Tag Archives: ann oliver

Designer Ann Oliver to Engage Other Designers in New Project

10 Dec

Pants outfit by Ann Oliver. Part of her Xeni Collection, xenicollection.com.

UK designer Ann Oliver, a pioneer in couture for disabled women, is engaging in a new kind of outreach: she plans to gather talented designers from Not Just a Label and have them design one piece for her Xeni Collection  each season. Doing so, Mrs. Oliver reasons, gives up-and-coming designers greater exposure to the market as well as expanded horizons composing garments for a particular niche.

“The time is right, now, when we have a unique opportunity, established with such guts and determination by sportsmen and women from across the globe. It is time to bring designing for [disabled women] into the mainstream. I have a dream that every designer at London Fashion Week would include one outfit in every collection for women facing our challenges,”  Mrs. Oliver comments in her blog.

Stricken with multiple sclerosis over 20 years ago, Ann Oliver learned firsthand the challenges of battling with buttons, hooks, and other conventional fastenings. She also discovered that standard clothing options were not properly cut for seated wearers: the garments provided neither comfort nor coverage, let alone style. An architect, she enrolled in a London college to learn clothing design, and Xeni took root.


As disabled women, we are well aware of the difficulties our conditions impose on us, whether we are able to work or not. Ann Oliver is one of us, who changed careers in mid-life to work for us: as I commented in an October post, this is a daunting task. This holiday season, give yourself a treat and visit her site at xenicollection.com. It is inspiring to see what Mrs. Oliver does, and you’ll want to add an outfit or two to your wish list.  Spread the word!


Fashion for us–A new, supportive community

9 Oct

Ever passed up a terrific ensemble because it wasn’t designed for wheelchair users? Or, like me, have you given up on skirts and dresses because the orthotic-friendly shoes your disability requires look better with pants? Welcome to wefly2, a place for disabled women to dish about fashion fixes, wishes, inspirations–and empowerment.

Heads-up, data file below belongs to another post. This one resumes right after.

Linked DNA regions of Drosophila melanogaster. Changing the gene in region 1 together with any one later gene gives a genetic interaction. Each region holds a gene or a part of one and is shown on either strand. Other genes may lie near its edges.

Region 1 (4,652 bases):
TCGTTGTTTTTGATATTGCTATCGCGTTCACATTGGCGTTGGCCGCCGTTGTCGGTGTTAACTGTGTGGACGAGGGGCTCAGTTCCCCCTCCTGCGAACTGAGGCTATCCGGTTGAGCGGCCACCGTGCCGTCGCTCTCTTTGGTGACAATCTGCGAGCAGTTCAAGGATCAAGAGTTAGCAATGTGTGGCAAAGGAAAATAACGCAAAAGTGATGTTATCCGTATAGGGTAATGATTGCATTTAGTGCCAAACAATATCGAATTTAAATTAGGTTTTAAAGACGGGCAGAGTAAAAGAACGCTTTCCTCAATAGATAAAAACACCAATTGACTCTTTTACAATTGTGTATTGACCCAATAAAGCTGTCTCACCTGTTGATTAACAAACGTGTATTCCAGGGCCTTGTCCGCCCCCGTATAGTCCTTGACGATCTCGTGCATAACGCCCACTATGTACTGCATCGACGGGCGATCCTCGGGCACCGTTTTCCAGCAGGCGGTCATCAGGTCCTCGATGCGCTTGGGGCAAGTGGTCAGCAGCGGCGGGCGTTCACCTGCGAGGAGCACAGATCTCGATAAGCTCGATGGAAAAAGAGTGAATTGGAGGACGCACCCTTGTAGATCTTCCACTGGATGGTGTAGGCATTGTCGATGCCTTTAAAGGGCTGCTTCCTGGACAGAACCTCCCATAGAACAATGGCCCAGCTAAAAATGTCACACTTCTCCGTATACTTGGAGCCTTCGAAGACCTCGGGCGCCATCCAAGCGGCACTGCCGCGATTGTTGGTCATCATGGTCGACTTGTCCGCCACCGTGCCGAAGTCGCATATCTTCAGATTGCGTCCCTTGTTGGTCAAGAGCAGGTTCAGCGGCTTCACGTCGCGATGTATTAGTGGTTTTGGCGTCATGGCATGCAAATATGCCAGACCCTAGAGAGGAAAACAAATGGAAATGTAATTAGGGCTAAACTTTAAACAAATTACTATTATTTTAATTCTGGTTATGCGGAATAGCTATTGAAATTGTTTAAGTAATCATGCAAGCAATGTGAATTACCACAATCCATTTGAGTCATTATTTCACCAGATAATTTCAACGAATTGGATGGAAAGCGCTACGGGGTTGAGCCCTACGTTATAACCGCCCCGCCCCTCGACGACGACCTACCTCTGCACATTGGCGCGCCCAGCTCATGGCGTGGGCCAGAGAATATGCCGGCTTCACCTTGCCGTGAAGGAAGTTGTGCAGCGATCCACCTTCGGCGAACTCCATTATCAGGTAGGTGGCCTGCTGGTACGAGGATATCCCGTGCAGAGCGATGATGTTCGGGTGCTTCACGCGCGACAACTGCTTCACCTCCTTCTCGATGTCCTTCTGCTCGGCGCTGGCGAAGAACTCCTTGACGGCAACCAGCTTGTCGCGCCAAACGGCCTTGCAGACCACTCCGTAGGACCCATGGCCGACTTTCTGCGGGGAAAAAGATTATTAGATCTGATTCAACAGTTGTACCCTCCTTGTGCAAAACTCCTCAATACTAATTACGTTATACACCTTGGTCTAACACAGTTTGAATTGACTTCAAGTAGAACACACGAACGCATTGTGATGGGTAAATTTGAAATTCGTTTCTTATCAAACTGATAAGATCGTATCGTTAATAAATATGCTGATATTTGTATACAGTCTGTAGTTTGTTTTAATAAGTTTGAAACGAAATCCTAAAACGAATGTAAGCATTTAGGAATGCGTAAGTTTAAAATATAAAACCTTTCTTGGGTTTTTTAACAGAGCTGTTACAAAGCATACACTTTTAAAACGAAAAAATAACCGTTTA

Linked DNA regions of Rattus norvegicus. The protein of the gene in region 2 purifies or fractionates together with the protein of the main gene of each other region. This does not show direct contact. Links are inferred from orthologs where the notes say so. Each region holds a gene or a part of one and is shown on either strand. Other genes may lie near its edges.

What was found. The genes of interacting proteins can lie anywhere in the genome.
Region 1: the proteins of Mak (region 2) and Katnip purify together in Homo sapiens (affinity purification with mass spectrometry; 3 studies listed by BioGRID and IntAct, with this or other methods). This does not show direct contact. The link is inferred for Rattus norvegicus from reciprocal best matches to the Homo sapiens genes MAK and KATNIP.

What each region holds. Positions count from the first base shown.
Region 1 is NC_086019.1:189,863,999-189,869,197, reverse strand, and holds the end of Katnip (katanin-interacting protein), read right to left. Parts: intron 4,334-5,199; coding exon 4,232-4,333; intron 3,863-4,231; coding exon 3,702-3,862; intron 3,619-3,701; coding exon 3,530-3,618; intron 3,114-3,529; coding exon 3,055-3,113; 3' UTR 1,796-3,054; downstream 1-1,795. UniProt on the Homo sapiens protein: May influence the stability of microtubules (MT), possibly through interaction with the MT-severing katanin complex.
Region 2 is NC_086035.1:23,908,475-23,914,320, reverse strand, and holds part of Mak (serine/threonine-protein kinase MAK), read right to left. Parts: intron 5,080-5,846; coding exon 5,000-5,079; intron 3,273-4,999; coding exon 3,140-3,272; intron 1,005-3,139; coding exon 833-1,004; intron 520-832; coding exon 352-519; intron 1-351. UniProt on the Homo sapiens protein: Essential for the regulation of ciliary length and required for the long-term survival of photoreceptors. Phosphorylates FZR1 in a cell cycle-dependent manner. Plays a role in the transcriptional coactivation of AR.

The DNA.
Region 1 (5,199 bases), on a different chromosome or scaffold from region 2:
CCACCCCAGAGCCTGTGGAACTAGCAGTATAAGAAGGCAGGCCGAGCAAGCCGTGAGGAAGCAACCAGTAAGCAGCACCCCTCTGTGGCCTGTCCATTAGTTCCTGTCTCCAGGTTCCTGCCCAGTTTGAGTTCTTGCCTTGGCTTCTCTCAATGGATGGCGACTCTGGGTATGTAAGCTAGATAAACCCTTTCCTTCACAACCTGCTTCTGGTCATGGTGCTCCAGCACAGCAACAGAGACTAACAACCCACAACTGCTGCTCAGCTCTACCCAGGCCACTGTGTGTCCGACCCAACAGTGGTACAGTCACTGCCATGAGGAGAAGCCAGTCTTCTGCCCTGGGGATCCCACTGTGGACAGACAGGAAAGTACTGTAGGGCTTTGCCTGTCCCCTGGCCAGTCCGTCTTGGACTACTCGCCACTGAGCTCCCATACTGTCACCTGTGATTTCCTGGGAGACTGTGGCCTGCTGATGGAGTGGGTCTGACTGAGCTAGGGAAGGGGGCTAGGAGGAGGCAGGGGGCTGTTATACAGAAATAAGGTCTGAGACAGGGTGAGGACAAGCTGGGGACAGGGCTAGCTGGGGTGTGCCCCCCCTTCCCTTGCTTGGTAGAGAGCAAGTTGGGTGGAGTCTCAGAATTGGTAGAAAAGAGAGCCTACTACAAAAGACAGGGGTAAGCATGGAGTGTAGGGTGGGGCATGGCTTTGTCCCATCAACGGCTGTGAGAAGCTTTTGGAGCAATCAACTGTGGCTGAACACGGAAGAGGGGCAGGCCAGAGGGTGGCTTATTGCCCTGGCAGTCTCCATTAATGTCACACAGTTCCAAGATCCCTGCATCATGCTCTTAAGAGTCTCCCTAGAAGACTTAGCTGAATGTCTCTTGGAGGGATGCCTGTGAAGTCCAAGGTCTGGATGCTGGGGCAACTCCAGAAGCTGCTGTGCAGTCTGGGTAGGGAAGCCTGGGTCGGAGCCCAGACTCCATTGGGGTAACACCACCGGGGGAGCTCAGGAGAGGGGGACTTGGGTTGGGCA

I am not a fashion pro of any kind. But while watching What Not To Wear (which I love) and seeing loads of stilettos and wedges, I couldn’t help wondering,”How would Stacy and Clinton dress someone who can’t wear shoes like that?” I would also like to see a challenge on Project Runway requiring designers to create an outfit for disabled models, perhaps veterans from the Wounded Warrior Project.

These thoughts, as well as my own disability (peripheral neuropathy) brought wefly2 into existence. Not disabled? I still want to hear from you. Designers, caregivers, family members, home sewers, and many others doubtless have insight into our fashion needs. On this blog, the forums are as important as my posts; all I ask is that we avoid the sniping, uber-bitchy commentary found in some areas of the fashion world. As we meet here to share and explore, let’s keep our tone classy and cordial.

In some corners of the planet–yes, this one!–designers are making clothes for us, and fashion shows are featuring disabled models. More about that later! Stay tuned, and welcome to wefly2!


U.K. Designer Shows the World How It’s Done

9 Oct

Couture represents fashion without limits.” —Nina Garcia, October issue of Marie Claire, p. 92

photo from xenicollection.com, rpt. from ecouterre/inhabitat.

Until now, disabled women have not been privy to the boundless creativity Ms.Garcia praises in her description of Paris Fashion Week. Fortunately for us, UK architect-turned-designer Ann Oliver is changing that.

Stricken with multiple sclerosis over 20 years ago, Ms. Oliver discovered her disability kept her from going to the theater, which she loved. The problem? Clothing that was both chic and comfortable in a wheelchair was nonexistent. What really inspired her to design, according to an interview with Jenn Viane on trendhunter.com, was her desire for a dress she could slip on by herself, without standing up. So then-architect Ann Oliver enrolled in a design course at a London college, and her new career took root.

Featuring “free seats,” which she described in the Viane interview as portions of garments that “do not go underneath the bottom,” Ms. Oliver’s wheelchair-friendly ensembles draw attention away from the wearer’s lap and up toward the shoulders and face (see accompanying photo). Her Xeni line also employs magnetic closures to make dressing easier for women who have trouble with buttons and hooks.

Ms.Oliver’s collection includes fashions for amputees and ambulatory disabled women as well. Her clothing can be viewed and ordered at xenicollection.com.

Illness, inspiration, and a career switch: this would be a daunting journey for anyone. Ann Oliver not only traveled this road but has brought style and wearability to clothing designed specifically for disabled women, a frequently ignored minority. Will designers in the US follow her lead?